COMB Guids have been around since 2002. In short, WinNT used to use the MAC address of a network card to help generate GUIDs, and they were pseudo-sorted. Since then, Guid have become more random and not dependent on anything. Because of this, SQL Server 2000+ incurs a significant performance degradation when you use Guids as primary keys. The degradation can be up to a factor of 10. The reason is the random nature of the Guid and the clustered index on the primary key (which seeks to keep them in sequence).
We must remember that a Guid is not a string even thought that’s how we see them. A Guid is a 16-byte data structure. An int is a 4-byte data structure, so we can simply think of it as 4 times as large. The kicker is that integer keys are sorted and incremental. Guids are random. A clustered index can keep them in order for you, but every insert incurs the job of finding where in the list to insert the new value. Integer keys just go at the end of the list.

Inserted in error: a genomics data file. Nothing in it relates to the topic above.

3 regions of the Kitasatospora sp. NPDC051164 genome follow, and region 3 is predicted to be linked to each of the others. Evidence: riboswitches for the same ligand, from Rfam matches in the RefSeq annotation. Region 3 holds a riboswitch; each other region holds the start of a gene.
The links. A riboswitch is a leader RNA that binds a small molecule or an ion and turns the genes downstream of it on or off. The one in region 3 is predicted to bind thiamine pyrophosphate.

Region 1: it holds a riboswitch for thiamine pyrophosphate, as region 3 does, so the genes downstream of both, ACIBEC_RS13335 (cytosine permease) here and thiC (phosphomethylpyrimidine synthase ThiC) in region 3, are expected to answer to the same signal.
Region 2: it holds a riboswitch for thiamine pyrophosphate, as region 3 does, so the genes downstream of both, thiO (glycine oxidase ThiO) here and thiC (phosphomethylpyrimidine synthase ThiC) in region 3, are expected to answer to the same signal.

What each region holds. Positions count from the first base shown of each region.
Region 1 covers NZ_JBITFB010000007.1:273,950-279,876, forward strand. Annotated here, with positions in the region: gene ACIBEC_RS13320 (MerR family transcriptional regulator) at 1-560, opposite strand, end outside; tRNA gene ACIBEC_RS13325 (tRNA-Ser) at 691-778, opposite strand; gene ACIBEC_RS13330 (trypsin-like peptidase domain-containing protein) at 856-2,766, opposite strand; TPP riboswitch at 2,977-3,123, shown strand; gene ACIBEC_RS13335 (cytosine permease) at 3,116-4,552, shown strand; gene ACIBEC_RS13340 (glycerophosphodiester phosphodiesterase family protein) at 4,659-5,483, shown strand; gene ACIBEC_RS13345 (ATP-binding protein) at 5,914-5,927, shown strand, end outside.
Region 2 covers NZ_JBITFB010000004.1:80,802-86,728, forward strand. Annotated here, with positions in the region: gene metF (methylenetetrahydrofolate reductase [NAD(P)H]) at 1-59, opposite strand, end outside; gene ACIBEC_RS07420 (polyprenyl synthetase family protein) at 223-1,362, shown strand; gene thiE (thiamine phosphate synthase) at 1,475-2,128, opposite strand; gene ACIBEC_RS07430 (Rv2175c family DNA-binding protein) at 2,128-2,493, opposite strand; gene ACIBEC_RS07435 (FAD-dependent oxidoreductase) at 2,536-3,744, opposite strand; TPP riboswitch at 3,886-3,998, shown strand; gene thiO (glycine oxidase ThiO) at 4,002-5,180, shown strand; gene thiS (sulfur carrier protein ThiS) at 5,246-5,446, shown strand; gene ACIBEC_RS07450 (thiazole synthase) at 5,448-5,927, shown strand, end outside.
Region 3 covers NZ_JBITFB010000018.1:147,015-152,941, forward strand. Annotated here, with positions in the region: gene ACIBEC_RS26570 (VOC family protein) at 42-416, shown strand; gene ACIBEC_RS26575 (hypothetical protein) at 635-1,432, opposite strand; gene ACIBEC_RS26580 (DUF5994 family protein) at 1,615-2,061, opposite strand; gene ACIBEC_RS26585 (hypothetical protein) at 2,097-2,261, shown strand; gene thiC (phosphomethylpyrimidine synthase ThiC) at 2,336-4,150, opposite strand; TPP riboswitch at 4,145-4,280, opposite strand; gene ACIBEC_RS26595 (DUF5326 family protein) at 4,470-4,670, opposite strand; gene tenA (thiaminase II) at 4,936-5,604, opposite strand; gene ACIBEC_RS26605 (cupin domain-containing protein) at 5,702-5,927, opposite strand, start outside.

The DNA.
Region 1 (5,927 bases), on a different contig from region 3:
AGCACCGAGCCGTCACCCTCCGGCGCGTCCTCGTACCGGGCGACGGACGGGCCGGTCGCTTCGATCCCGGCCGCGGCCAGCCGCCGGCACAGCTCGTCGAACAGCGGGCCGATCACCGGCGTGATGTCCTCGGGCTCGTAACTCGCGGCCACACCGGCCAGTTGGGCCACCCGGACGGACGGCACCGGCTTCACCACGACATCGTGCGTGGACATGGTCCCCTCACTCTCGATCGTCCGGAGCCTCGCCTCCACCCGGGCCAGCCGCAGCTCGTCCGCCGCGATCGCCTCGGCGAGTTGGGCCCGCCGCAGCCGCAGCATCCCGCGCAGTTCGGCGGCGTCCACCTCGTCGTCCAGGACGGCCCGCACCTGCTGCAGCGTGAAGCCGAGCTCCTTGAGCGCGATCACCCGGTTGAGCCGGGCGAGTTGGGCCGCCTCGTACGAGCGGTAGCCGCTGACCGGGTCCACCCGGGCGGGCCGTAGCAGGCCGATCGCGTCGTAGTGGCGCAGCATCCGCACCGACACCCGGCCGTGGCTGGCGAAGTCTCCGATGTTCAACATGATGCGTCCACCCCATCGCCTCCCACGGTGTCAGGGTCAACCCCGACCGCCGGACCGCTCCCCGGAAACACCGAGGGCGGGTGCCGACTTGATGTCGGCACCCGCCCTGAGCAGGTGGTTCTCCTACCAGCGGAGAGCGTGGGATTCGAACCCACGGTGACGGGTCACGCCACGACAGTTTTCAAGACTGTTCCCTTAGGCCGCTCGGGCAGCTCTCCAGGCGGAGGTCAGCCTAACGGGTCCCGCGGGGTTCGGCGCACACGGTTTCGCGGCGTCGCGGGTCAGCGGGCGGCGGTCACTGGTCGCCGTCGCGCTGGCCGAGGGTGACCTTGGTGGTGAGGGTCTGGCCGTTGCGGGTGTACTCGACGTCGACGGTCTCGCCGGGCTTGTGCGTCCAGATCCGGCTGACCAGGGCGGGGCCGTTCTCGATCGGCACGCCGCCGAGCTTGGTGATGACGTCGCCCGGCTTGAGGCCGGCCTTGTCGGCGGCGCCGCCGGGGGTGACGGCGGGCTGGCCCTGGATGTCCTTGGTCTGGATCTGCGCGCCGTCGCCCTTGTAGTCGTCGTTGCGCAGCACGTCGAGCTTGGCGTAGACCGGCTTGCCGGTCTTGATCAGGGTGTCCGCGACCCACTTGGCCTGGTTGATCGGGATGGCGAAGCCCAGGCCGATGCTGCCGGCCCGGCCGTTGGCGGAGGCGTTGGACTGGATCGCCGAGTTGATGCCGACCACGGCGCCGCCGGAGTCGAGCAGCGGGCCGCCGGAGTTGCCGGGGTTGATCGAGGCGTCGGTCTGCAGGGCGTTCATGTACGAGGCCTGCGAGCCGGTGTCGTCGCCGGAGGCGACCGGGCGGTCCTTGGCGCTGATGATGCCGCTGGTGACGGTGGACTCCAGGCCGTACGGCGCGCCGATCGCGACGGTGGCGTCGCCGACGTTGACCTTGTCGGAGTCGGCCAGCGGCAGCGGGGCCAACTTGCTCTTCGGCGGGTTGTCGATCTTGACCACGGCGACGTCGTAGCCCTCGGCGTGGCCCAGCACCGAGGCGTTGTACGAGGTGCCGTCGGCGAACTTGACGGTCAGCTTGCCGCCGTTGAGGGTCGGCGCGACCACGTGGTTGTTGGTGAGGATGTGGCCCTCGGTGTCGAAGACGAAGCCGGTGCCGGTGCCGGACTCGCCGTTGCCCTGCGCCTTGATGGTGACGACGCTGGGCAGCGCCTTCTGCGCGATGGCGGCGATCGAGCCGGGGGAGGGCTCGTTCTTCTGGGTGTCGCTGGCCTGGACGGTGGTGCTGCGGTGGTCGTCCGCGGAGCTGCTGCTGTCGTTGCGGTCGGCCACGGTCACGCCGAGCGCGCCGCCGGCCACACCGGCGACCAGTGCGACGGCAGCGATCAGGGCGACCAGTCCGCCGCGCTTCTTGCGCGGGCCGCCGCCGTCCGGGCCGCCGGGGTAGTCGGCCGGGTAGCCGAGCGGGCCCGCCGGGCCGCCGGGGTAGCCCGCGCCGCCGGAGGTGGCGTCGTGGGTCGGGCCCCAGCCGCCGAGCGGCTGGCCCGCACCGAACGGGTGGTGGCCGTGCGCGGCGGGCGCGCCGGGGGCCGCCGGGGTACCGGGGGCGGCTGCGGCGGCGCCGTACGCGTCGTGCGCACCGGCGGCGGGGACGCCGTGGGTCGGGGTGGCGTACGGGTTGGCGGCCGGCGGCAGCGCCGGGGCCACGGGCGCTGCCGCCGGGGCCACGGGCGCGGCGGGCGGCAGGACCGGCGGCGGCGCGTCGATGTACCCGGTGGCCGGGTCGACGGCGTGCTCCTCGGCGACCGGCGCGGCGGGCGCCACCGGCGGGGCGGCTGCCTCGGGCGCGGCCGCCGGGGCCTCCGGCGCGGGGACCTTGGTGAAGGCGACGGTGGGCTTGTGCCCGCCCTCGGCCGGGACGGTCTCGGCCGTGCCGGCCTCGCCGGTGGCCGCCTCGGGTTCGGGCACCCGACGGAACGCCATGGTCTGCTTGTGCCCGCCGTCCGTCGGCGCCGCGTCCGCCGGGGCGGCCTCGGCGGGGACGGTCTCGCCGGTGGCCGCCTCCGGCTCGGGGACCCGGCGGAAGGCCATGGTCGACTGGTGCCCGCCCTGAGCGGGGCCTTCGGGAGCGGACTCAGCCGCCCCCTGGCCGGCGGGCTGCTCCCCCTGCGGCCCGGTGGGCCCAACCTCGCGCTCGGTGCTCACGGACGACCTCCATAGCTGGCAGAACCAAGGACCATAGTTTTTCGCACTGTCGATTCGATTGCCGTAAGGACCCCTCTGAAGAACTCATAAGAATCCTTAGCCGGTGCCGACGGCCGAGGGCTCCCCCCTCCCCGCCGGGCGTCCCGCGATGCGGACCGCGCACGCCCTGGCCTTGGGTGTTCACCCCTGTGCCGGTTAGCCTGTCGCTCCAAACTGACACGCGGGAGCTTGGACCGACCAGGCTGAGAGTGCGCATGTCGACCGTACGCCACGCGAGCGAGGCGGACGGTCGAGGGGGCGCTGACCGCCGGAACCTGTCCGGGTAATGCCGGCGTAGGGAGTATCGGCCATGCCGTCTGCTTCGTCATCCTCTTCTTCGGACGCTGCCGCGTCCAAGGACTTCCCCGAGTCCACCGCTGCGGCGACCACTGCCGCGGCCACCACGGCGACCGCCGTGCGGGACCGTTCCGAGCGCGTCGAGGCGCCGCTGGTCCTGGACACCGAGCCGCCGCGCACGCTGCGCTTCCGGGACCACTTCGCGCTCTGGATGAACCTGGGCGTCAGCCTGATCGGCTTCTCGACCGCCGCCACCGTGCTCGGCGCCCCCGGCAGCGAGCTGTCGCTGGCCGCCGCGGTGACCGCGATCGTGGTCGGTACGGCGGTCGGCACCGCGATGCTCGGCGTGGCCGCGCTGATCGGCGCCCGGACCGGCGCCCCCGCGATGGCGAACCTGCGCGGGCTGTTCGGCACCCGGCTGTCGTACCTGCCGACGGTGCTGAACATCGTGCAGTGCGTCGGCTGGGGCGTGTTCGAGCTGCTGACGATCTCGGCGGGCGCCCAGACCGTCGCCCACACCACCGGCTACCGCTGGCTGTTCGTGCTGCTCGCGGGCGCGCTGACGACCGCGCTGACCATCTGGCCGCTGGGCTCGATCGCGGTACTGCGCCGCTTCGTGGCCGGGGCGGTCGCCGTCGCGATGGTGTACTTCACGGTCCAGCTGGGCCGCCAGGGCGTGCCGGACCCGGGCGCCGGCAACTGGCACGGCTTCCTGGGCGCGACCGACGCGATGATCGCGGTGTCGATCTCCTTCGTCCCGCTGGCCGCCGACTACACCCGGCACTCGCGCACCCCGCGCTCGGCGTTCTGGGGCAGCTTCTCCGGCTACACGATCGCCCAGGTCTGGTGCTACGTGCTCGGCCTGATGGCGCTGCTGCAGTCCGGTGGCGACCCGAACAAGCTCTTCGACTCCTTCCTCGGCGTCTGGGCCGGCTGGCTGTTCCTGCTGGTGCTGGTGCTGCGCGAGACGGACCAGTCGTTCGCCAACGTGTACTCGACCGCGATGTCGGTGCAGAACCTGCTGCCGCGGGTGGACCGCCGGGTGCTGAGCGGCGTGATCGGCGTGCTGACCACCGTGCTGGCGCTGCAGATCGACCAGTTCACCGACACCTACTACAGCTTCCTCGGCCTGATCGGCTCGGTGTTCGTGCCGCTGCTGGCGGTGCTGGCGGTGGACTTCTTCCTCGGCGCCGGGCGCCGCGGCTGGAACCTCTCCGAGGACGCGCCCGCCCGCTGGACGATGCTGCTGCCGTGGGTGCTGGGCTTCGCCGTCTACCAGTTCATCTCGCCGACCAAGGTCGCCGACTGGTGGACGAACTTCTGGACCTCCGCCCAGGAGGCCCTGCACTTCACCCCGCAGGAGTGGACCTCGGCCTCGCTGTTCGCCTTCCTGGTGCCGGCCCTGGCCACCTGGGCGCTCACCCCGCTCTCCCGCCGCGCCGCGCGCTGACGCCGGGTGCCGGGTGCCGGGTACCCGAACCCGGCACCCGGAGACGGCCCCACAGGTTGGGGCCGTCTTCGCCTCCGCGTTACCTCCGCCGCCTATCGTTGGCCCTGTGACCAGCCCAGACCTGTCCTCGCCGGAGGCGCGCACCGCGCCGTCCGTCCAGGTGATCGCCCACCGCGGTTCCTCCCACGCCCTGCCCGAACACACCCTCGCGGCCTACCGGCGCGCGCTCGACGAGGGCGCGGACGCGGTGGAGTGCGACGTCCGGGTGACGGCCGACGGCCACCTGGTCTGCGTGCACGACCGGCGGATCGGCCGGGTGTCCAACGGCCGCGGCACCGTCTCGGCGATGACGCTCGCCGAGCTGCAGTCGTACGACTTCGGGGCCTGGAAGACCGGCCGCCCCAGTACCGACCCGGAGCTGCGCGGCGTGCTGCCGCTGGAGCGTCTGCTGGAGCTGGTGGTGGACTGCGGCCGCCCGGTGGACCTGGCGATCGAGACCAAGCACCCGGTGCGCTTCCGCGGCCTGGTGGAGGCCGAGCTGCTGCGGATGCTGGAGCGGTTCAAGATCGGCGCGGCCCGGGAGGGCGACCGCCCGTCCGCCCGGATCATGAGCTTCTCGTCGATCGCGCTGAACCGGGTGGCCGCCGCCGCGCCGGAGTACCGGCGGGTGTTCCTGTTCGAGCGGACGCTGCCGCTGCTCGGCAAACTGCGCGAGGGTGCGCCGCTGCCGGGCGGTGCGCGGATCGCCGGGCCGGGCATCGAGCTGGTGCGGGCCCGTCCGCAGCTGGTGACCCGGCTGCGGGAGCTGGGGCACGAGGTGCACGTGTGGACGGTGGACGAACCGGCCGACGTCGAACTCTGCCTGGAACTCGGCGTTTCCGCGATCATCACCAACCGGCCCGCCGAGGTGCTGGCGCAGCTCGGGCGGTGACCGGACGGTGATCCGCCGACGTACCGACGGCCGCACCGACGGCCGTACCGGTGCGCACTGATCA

If you are using Guids (and NHibernate), check out the guid.comb key generator. Read Jimmy Nilsson’s article on COMB Guids to understand just why they perform better than normal Guids, and then go through the NHibernate documentation to see how you can use them in your mappings. Ok, I’ll just give you a sample:
<class name="MyClass" table="MyTable" dynamic-update="true">
<id column="Id" type="Guid" name="Id">
<generator class="guid.comb" />
<property name="Something" type="Int16" not-null="true" />
<property name="SomethingElse" type="Byte" not-null="true" />